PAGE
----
Yadier says collision at plate was 'clean play'
Catcher hopes to return Friday or Saturday after suffering multiple strains
PITTSBURGH -- A day after suffering a left shoulder, back and neck strain during a collision at home plate, Yadier Molina called Josh Harrison's hit on him a "clean play."
Molina, who said he hopes to return to the lineup on Thursday or Friday, had watched a replay of the hit by the time the Cardinals' clubhouse opened on Wednesday. Molina did not criticize Harrison for bowling him over and initiating contact with his head as Molina made a tag on the infielder to end the second inning on Tuesday in a game the Pirates won, 9-0.
"Clean play," Molina said. "Clean play. That's part of baseball. He did what he had to do, and I did what I had to do. It sucks because you don't want anybody to get hurt. This time, it was me to get hurt. But it was a clean play."
Molina will not participate in baseball activities on Wednesday, but he did report improvement less than 24 hours after taking the hit. The headaches are gone, he said, and the shoulder pain is negligible. His neck, though, remains stiff.
Molina also went through a second round of concussion tests. Like Tuesday's exams, those checked out clean.
"Not too bad, that's what I say," Molina said. "I'm OK."
He feels OK enough, in fact, that he was texting manager Mike Matheny on Wednesday asking to start on Wednesday. Matheny, well aware of the day-after effects a catcher deals with following a home-plate collision, wouldn't consider it.
"I understood why Yadi was lobbying this morning," Matheny said. "Part of it is, if I'm in there the next day, I show them that I won. He didn't say that, but that's just how we [catchers] are wired.
"I had a good conversation when he got here, and the [medical] staff laid it out. The fortunate thing is that he's really measuring out nicely with the concussion tests and they are very confident with where he is on those. That's great news. It allows us the freedom to keep moving forward without a lot of hesitation about the future."
Molina said he had not heard from Harrison since the incident, but added that the Pirates' infielder should not feel obligated to check in on Molina's health. Said Molina: "He didn't do anything wrong."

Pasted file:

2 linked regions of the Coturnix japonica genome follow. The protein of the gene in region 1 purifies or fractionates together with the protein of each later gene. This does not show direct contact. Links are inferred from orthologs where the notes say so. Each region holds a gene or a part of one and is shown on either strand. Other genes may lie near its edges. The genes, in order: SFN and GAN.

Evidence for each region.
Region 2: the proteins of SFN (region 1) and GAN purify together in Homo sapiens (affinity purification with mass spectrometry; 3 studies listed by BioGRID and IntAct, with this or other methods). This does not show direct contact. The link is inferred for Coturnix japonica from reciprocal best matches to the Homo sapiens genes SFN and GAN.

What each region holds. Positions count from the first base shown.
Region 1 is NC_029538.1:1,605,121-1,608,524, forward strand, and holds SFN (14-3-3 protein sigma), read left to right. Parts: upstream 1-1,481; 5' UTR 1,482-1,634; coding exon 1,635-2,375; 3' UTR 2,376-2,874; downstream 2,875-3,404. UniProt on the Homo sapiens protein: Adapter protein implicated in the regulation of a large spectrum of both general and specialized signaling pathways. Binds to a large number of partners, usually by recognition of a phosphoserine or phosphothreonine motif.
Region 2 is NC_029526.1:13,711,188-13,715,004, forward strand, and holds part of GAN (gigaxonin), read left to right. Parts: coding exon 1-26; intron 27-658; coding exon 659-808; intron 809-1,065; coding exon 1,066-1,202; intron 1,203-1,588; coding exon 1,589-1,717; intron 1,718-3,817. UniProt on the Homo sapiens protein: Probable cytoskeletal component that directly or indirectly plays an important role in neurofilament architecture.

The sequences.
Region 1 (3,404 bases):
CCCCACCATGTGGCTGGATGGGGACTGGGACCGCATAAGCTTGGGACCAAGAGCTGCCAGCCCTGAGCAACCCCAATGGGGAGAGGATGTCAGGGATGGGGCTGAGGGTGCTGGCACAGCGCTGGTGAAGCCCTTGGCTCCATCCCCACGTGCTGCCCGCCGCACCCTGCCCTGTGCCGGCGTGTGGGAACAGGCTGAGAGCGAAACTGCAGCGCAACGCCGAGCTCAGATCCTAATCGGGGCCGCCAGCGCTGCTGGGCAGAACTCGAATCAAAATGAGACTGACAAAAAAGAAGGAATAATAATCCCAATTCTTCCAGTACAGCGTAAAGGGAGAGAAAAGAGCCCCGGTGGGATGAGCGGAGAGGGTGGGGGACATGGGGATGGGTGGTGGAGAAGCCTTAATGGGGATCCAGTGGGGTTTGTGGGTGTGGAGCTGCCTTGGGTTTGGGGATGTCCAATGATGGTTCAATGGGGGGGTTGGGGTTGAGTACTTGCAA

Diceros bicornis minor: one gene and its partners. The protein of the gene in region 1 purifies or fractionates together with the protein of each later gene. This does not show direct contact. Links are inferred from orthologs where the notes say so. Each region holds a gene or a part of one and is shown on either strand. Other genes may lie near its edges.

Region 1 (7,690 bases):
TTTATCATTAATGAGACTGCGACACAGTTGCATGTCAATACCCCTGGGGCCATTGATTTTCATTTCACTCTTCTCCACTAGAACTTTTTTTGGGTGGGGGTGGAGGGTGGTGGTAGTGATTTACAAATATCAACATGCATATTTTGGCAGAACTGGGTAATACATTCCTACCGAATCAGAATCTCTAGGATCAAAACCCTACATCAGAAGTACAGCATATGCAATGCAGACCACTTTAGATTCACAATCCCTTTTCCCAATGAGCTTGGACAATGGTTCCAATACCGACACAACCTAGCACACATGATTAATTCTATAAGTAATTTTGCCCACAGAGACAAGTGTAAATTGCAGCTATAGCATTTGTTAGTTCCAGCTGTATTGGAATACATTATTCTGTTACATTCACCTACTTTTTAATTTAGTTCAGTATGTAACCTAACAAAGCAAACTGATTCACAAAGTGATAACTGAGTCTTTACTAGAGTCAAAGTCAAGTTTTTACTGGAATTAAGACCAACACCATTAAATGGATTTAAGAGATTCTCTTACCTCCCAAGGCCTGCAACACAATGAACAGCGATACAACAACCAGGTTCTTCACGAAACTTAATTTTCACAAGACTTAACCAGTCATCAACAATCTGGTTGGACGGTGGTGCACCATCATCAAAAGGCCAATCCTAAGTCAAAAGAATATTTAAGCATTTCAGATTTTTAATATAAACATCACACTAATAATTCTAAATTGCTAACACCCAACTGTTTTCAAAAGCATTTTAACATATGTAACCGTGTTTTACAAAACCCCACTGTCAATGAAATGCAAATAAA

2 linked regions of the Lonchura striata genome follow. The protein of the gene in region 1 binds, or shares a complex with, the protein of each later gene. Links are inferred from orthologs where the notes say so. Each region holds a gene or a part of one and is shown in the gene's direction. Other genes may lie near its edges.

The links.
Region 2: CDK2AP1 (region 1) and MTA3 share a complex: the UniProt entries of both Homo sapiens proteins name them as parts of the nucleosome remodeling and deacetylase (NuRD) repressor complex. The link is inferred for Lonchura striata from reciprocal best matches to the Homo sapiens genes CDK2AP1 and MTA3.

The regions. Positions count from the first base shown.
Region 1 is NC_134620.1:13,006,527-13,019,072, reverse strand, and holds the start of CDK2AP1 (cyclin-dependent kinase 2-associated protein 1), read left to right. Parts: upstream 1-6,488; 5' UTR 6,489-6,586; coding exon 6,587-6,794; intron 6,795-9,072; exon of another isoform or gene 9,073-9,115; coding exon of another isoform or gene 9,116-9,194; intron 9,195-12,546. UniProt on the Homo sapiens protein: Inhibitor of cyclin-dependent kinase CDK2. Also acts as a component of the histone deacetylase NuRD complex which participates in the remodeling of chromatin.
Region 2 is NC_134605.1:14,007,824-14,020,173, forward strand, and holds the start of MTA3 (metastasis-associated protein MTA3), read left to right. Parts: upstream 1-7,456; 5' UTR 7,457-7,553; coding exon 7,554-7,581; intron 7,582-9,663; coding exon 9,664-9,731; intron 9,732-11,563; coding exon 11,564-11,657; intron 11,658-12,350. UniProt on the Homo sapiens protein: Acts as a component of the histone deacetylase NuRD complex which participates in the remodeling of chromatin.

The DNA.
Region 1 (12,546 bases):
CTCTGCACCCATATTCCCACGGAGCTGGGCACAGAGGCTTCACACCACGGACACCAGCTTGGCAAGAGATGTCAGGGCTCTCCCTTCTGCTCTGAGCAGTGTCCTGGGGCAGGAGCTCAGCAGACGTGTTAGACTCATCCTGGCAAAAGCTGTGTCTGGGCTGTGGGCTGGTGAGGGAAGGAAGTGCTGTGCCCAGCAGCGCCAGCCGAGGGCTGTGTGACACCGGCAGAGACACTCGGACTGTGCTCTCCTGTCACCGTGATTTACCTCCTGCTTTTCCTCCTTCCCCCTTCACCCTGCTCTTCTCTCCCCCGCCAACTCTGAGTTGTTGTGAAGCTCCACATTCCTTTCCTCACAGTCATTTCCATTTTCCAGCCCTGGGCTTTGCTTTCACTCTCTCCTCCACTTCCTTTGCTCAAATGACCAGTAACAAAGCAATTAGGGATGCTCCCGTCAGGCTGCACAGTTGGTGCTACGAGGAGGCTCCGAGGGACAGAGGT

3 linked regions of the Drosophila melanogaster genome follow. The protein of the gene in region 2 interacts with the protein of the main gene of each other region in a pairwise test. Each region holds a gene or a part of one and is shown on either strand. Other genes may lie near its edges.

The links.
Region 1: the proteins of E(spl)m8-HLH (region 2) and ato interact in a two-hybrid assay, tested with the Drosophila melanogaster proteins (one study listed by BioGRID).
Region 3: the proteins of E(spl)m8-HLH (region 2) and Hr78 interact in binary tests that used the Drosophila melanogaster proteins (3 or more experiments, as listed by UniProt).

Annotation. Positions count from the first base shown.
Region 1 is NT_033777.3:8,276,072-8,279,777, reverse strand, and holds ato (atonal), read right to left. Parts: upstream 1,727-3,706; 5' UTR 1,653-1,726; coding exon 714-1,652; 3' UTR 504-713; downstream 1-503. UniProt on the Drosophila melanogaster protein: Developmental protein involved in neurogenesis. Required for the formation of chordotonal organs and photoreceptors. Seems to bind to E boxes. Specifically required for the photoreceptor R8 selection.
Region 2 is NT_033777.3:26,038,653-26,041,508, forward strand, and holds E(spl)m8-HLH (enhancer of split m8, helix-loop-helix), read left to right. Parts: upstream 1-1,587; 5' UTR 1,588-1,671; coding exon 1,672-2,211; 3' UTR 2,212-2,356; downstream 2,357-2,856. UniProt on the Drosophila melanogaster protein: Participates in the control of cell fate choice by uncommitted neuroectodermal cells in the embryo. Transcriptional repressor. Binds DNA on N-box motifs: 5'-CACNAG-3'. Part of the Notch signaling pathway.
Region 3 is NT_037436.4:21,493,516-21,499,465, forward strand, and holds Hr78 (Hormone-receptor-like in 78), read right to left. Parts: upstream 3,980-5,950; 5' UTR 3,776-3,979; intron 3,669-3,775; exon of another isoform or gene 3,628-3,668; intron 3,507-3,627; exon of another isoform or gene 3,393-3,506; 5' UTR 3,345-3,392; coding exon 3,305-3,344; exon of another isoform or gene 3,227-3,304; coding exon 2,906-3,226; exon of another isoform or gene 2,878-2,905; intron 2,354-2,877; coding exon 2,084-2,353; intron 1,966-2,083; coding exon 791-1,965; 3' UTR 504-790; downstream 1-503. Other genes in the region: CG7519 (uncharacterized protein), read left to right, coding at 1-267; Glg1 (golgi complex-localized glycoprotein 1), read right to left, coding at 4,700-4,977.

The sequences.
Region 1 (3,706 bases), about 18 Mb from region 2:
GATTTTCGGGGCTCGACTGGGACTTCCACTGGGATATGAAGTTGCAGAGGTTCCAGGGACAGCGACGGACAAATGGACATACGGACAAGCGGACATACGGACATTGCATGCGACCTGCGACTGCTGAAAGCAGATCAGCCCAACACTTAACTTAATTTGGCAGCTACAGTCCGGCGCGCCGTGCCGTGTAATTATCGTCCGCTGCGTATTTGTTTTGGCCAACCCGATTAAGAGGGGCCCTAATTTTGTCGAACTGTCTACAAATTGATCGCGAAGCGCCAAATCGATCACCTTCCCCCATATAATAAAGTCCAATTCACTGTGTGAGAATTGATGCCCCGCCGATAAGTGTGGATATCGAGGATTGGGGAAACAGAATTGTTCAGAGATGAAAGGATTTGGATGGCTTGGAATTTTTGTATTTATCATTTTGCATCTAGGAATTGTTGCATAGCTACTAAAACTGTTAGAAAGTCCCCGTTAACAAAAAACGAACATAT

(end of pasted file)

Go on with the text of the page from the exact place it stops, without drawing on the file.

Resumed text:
Others in the Cardinals' clubhouse were still not pleased that Harrison led into Molina's head with his left arm, noting that it seemed Harrison should have made contact elsewhere or tried to slide.
"There's always the option to slide. Always," Matheny said. "He chose not to, and within the written rules of the game, that's permissible. We get that. It is what it is."
Molina was asked if he would have initiated similar contact with a catcher had he been in Harrison's place.
"I don't know," he answered. "Right now, you don't know. You have to be in that situation and you have to react. You have to make a decision, and he decided to go after me.
"You can slide around me or you can go after me. He decided to go after me. And he was out."
Harrison, too, reviewed a replay of the collision after talking to reporters on Tuesday night, and he reiterated that he felt he "really had no other place to go."
Harrison also said that, as he was coming home, he had flashbacks to a July 4, 2011, play at the plate in which he slid feet-first into Astros catcher Carlos Corporan. On that play, Harrison was the one who took the brunt of the hit and left with a bloody nose.
"I knew I didn't want the same thing to happen again," Harrison said. "So I had to go in full-body."
Jenifer Langosch is a reporter for MLB.com. Read her blog, By Gosh, It's Langosch, and follow her on Twitter @LangoschMLB. This story was not subject to the approval of Major League Baseball or its clubs.